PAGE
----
When you have experienced damage to your tooth, it can cause structural damage and severe pain. When this type of damage occurs, many people end up needing a tooth extraction. To avoid extraction, the dentist will often recommend you have a Root Canal in Chicago, IL. This can help to save your tooth and stop the pain you are experiencing. Many people are able to avoid having an extraction through this procedure.
What Can You Expect When You Have a Root Canal?
When most people hear they need to have a root canal, they are nervous. This is often because they are not aware of what will happen during the procedure. To set your mind at ease, it can help to know exactly what to expect so you can be better prepared to have the dental work carried out on your teeth.
The first step to getting a root canal involves the dentist administering anesthetic to the area of the tooth. This prevents pain during the procedure and allows the dentist to be able to work on the tooth without you feeling pressure. Once you are completely numb, the dentist will begin the procedure.
First, an opening is created in the tooth. This opening allows the dentist to be able to remove the soft tissues of the inner tooth. During the removal process, the nerve is also removed. Once the nerve has been removed, you will no longer experience any pain from the tooth. Since the nerve is no longer needed once your adult teeth are in, removing the nerve does not cause any problems.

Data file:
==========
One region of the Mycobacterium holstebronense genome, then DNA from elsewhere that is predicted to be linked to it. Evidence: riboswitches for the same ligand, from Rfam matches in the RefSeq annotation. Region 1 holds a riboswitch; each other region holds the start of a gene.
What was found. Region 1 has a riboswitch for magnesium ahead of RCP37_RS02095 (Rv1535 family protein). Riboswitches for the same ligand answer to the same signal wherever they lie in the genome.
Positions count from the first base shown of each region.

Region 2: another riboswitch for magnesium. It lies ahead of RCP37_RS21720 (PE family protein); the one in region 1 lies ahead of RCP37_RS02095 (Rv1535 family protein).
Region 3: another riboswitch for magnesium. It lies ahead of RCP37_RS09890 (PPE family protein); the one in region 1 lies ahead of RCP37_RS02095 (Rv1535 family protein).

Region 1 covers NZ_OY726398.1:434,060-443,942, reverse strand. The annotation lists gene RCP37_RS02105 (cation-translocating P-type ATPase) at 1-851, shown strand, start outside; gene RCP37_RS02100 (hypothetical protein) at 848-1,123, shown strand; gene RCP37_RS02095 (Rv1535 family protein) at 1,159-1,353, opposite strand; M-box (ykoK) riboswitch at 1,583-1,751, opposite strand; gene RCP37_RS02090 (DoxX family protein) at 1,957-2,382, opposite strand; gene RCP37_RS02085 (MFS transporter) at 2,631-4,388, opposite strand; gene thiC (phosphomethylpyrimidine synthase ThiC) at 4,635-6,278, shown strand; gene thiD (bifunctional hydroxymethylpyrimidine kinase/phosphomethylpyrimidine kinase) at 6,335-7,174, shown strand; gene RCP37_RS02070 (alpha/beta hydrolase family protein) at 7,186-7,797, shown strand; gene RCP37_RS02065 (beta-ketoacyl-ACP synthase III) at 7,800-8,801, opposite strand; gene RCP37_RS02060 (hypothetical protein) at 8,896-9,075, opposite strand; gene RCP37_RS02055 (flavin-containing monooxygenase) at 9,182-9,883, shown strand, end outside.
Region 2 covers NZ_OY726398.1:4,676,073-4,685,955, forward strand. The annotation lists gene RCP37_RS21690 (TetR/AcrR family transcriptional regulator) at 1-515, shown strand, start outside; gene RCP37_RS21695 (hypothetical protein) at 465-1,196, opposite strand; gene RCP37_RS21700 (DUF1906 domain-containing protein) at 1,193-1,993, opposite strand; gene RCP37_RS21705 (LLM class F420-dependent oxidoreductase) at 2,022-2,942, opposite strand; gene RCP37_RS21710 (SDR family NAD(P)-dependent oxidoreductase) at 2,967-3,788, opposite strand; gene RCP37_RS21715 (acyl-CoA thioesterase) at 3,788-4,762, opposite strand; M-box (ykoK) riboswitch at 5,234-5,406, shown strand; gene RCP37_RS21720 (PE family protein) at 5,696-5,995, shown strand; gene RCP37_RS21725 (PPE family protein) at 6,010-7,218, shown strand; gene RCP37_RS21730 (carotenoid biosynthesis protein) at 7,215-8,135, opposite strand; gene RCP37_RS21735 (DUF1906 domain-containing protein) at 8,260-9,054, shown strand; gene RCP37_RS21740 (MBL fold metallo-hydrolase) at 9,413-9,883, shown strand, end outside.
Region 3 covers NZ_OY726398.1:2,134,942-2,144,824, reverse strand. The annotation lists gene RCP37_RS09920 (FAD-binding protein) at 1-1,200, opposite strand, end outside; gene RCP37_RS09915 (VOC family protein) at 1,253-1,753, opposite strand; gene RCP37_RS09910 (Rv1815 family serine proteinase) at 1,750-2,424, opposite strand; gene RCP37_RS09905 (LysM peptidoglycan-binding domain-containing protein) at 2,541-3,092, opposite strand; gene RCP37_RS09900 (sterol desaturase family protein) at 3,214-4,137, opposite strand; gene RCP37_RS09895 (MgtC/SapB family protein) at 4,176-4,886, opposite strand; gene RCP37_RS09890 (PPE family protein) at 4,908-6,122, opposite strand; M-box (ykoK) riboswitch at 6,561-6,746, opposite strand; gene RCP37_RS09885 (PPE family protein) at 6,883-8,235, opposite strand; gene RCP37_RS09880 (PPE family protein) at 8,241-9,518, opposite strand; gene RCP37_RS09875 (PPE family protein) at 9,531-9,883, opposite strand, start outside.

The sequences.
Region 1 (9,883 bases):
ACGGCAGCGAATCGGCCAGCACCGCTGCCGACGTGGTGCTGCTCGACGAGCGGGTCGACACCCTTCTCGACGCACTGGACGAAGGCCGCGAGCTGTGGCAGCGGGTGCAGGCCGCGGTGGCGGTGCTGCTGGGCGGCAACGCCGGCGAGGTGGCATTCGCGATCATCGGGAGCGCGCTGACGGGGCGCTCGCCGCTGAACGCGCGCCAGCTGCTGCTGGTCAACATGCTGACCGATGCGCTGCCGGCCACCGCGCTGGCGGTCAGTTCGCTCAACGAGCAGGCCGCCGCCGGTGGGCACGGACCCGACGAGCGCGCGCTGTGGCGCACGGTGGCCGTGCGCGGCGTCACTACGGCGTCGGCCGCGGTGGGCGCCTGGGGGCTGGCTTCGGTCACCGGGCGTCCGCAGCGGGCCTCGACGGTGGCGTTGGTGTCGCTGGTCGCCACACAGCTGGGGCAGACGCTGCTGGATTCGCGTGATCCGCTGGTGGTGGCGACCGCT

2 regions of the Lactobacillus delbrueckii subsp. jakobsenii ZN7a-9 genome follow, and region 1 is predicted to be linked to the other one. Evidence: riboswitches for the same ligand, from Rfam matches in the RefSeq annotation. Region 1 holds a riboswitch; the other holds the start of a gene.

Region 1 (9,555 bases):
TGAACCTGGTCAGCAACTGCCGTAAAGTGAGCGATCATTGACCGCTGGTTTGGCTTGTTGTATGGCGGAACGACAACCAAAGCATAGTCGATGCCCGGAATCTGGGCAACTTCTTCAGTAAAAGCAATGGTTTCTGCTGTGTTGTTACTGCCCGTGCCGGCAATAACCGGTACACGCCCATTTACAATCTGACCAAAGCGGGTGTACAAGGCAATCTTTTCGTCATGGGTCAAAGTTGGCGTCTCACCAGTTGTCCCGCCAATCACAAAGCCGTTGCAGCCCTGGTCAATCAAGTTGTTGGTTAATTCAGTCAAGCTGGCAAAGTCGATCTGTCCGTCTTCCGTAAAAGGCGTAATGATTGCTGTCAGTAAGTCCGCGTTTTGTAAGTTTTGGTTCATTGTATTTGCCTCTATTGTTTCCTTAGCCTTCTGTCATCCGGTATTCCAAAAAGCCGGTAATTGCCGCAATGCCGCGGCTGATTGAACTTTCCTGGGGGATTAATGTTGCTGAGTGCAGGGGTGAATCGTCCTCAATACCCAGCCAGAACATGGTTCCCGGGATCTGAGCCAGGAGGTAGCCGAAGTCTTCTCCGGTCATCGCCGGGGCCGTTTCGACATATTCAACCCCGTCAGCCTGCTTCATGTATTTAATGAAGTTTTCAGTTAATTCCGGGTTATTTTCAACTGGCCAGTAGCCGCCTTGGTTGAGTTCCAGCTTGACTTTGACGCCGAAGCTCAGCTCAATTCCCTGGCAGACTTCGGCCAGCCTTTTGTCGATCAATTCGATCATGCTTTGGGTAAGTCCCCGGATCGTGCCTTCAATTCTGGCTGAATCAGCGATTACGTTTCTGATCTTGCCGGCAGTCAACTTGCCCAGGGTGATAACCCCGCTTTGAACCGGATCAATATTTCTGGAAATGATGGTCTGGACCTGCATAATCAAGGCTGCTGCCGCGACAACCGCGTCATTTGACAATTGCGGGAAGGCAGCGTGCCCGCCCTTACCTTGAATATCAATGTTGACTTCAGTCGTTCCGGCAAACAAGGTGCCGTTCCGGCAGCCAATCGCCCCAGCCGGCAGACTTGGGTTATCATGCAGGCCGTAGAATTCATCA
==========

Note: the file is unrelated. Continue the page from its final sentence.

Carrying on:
Once the tissue has been removed, canal files will be used to scrape the roots out, so there is no tissue left behind. If your tooth had infection, it will be packed with medication and treated before it is sealed permanently. If no infection was present, the dentist will seal the tooth with a filling. Through the Root Canal in Chicago, IL, you stand a better chance of being able to keep your tooth.
If you are in need of a root canal or another dental procedure, contact Saul Legator DDS. His office can provide you with all of the dental services you need, to keep your smile healthy.